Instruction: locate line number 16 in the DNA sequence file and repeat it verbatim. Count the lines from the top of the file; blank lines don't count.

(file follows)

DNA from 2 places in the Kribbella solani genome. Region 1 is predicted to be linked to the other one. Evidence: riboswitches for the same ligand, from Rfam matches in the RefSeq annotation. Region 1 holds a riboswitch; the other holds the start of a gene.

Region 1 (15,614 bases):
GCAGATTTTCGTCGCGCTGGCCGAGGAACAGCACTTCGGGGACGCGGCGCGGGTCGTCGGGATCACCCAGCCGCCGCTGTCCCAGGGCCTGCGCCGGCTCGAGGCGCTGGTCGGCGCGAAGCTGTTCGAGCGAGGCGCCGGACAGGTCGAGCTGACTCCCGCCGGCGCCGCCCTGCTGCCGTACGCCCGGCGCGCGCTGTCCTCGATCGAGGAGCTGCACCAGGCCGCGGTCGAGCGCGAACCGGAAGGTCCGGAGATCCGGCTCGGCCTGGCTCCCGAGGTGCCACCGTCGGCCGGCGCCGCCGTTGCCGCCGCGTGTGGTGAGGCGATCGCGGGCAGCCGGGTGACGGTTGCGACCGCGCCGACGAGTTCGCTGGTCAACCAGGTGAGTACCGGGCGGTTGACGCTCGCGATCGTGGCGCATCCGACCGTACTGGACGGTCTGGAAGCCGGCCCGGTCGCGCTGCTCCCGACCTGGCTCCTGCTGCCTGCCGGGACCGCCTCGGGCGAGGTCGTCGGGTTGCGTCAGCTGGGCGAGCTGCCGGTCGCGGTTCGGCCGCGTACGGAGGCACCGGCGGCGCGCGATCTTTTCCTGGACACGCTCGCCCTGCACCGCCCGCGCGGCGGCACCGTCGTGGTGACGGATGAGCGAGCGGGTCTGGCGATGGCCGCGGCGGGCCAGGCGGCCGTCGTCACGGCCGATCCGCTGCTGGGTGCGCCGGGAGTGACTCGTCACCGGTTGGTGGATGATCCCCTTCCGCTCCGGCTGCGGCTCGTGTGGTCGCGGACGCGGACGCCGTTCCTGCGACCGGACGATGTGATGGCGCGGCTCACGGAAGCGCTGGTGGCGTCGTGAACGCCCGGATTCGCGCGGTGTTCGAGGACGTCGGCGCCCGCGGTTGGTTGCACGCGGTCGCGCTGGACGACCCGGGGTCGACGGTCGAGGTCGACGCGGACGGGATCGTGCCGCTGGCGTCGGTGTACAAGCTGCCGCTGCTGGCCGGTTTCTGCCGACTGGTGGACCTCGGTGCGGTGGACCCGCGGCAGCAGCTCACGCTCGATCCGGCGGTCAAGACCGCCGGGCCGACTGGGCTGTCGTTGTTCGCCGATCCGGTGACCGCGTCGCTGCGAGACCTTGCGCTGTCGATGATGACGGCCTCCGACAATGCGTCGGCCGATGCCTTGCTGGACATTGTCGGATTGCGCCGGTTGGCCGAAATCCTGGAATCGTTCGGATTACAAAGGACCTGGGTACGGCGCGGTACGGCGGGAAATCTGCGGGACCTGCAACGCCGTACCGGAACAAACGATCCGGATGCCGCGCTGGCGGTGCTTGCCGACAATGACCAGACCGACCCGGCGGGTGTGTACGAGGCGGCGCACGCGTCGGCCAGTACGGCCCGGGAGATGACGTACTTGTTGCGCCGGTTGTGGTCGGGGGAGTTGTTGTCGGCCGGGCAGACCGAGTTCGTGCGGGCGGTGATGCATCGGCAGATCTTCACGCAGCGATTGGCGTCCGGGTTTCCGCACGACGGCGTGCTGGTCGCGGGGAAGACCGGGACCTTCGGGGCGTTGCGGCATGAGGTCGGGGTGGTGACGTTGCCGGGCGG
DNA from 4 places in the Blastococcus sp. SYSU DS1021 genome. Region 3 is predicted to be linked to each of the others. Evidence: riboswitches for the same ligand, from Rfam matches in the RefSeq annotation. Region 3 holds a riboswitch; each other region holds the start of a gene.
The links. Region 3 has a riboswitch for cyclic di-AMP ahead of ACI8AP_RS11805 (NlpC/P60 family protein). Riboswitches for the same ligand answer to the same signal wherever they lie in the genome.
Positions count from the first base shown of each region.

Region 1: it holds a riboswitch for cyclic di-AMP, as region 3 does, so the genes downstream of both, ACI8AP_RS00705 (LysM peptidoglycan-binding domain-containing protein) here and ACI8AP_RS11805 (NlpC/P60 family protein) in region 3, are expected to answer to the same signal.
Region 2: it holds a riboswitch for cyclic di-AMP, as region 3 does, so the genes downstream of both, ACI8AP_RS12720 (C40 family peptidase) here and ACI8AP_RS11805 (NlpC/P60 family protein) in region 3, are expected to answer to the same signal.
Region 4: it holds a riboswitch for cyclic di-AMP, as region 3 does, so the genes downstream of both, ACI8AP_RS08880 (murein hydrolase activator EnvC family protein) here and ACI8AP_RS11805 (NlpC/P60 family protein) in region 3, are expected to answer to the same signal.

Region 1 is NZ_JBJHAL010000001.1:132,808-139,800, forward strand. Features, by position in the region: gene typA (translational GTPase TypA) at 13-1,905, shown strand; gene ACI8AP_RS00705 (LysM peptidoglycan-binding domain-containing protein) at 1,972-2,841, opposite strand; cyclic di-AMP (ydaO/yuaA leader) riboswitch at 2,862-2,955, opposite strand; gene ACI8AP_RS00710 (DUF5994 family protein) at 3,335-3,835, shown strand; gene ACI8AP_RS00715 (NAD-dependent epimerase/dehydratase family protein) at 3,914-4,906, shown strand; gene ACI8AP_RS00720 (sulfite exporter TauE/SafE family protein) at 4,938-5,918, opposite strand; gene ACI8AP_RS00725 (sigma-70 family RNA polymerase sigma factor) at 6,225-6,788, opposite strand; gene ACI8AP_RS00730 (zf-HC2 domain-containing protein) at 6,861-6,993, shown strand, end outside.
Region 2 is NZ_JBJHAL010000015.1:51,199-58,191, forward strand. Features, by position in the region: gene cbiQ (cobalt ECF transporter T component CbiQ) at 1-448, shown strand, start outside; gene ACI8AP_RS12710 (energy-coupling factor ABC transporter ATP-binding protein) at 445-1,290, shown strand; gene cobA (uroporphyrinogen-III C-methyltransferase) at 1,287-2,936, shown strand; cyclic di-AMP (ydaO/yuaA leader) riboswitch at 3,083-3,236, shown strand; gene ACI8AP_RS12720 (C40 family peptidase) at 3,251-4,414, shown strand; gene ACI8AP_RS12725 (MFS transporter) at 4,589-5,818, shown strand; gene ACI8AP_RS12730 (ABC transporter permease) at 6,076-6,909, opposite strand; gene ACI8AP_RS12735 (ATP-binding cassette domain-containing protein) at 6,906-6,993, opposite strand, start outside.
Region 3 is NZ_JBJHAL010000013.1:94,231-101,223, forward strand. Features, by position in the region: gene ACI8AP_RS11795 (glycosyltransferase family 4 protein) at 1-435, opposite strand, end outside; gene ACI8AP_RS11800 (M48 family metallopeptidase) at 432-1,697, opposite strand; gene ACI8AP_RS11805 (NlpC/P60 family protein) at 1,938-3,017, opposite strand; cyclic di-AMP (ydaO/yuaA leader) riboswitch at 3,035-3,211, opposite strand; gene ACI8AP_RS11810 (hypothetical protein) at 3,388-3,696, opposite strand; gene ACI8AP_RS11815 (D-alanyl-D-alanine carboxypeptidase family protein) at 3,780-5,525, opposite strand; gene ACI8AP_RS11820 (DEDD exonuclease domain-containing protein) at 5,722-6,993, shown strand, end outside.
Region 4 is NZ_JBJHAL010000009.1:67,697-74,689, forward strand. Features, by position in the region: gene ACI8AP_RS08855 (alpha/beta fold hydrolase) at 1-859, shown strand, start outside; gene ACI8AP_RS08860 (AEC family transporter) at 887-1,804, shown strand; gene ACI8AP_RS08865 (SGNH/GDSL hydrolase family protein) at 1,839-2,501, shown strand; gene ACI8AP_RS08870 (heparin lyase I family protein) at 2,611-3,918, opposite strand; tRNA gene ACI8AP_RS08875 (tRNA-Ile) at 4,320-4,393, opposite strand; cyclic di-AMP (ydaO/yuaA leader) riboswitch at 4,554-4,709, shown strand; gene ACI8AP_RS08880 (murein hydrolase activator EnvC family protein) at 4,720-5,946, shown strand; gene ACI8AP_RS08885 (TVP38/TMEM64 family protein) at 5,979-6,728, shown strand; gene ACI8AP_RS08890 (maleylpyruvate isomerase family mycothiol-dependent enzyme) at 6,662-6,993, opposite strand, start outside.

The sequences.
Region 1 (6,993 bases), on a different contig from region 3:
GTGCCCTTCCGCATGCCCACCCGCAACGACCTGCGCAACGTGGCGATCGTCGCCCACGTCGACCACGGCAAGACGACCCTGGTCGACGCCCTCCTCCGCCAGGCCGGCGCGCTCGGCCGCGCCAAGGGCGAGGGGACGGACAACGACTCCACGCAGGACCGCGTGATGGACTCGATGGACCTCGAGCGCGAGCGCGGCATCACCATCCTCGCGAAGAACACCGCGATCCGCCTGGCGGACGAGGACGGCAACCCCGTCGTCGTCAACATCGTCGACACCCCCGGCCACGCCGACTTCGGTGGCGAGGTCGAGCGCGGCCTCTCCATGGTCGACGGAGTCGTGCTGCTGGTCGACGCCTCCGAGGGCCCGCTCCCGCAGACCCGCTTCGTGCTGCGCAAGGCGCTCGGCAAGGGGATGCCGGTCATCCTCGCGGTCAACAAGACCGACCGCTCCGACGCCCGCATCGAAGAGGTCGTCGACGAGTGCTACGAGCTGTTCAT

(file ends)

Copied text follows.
GTGCCCTTCCGCATGCCCACCCGCAACGACCTGCGCAACGTGGCGATCGTCGCCCACGTCGACCACGGCAAGACGACCCTGGTCGACGCCCTCCTCCGCCAGGCCGGCGCGCTCGGCCGCGCCAAGGGCGAGGGGACGGACAACGACTCCACGCAGGACCGCGTGATGGACTCGATGGACCTCGAGCGCGAGCGCGGCATCACCATCCTCGCGAAGAACACCGCGATCCGCCTGGCGGACGAGGACGGCAACCCCGTCGTCGTCAACATCGTCGACACCCCCGGCCACGCCGACTTCGGTGGCGAGGTCGAGCGCGGCCTCTCCATGGTCGACGGAGTCGTGCTGCTGGTCGACGCCTCCGAGGGCCCGCTCCCGCAGACCCGCTTCGTGCTGCGCAAGGCGCTCGGCAAGGGGATGCCGGTCATCCTCGCGGTCAACAAGACCGACCGCTCCGACGCCCGCATCGAAGAGGTCGTCGACGAGTGCTACGAGCTGTTCAT